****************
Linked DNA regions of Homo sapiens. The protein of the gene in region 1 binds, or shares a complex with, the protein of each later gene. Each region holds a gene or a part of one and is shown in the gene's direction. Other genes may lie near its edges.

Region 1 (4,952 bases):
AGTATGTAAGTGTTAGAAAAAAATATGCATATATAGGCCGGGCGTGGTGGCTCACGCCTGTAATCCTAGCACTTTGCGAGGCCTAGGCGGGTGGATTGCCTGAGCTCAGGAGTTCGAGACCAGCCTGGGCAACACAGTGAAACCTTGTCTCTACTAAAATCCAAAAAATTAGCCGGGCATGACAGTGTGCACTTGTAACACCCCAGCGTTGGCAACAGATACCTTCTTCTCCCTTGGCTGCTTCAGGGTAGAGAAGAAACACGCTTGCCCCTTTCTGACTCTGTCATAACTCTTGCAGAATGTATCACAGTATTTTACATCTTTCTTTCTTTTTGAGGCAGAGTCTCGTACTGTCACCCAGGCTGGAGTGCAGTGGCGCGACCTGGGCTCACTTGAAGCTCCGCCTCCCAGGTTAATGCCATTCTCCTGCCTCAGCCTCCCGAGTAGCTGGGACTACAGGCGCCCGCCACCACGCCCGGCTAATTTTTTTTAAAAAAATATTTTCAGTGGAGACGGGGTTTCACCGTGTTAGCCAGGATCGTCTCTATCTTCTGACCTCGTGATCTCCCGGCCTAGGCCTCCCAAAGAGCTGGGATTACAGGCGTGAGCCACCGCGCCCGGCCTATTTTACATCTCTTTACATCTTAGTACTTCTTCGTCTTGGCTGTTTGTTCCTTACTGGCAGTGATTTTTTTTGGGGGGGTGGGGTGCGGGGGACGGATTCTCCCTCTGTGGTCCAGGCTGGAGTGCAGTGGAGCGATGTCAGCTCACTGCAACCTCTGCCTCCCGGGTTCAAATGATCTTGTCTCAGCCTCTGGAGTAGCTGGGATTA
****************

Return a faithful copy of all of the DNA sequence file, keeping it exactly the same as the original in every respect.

Linked DNA regions of Homo sapiens. The protein of the gene in region 1 binds, or shares a complex with, the protein of each later gene. Each region holds a gene or a part of one and is shown in the gene's direction. Other genes may lie near its edges.

Region 1 (4,952 bases):
AGTATGTAAGTGTTAGAAAAAAATATGCATATATAGGCCGGGCGTGGTGGCTCACGCCTGTAATCCTAGCACTTTGCGAGGCCTAGGCGGGTGGATTGCCTGAGCTCAGGAGTTCGAGACCAGCCTGGGCAACACAGTGAAACCTTGTCTCTACTAAAATCCAAAAAATTAGCCGGGCATGACAGTGTGCACTTGTAACACCCCAGCGTTGGCAACAGATACCTTCTTCTCCCTTGGCTGCTTCAGGGTAGAGAAGAAACACGCTTGCCCCTTTCTGACTCTGTCATAACTCTTGCAGAATGTATCACAGTATTTTACATCTTTCTTTCTTTTTGAGGCAGAGTCTCGTACTGTCACCCAGGCTGGAGTGCAGTGGCGCGACCTGGGCTCACTTGAAGCTCCGCCTCCCAGGTTAATGCCATTCTCCTGCCTCAGCCTCCCGAGTAGCTGGGACTACAGGCGCCCGCCACCACGCCCGGCTAATTTTTTTTAAAAAAATATTTTCAGTGGAGACGGGGTTTCACCGTGTTAGCCAGGATCGTCTCTATCTTCTGACCTCGTGATCTCCCGGCCTAGGCCTCCCAAAGAGCTGGGATTACAGGCGTGAGCCACCGCGCCCGGCCTATTTTACATCTCTTTACATCTTAGTACTTCTTCGTCTTGGCTGTTTGTTCCTTACTGGCAGTGATTTTTTTTGGGGGGGTGGGGTGCGGGGGACGGATTCTCCCTCTGTGGTCCAGGCTGGAGTGCAGTGGAGCGATGTCAGCTCACTGCAACCTCTGCCTCCCGGGTTCAAATGATCTTGTCTCAGCCTCTGGAGTAGCTGGGATTA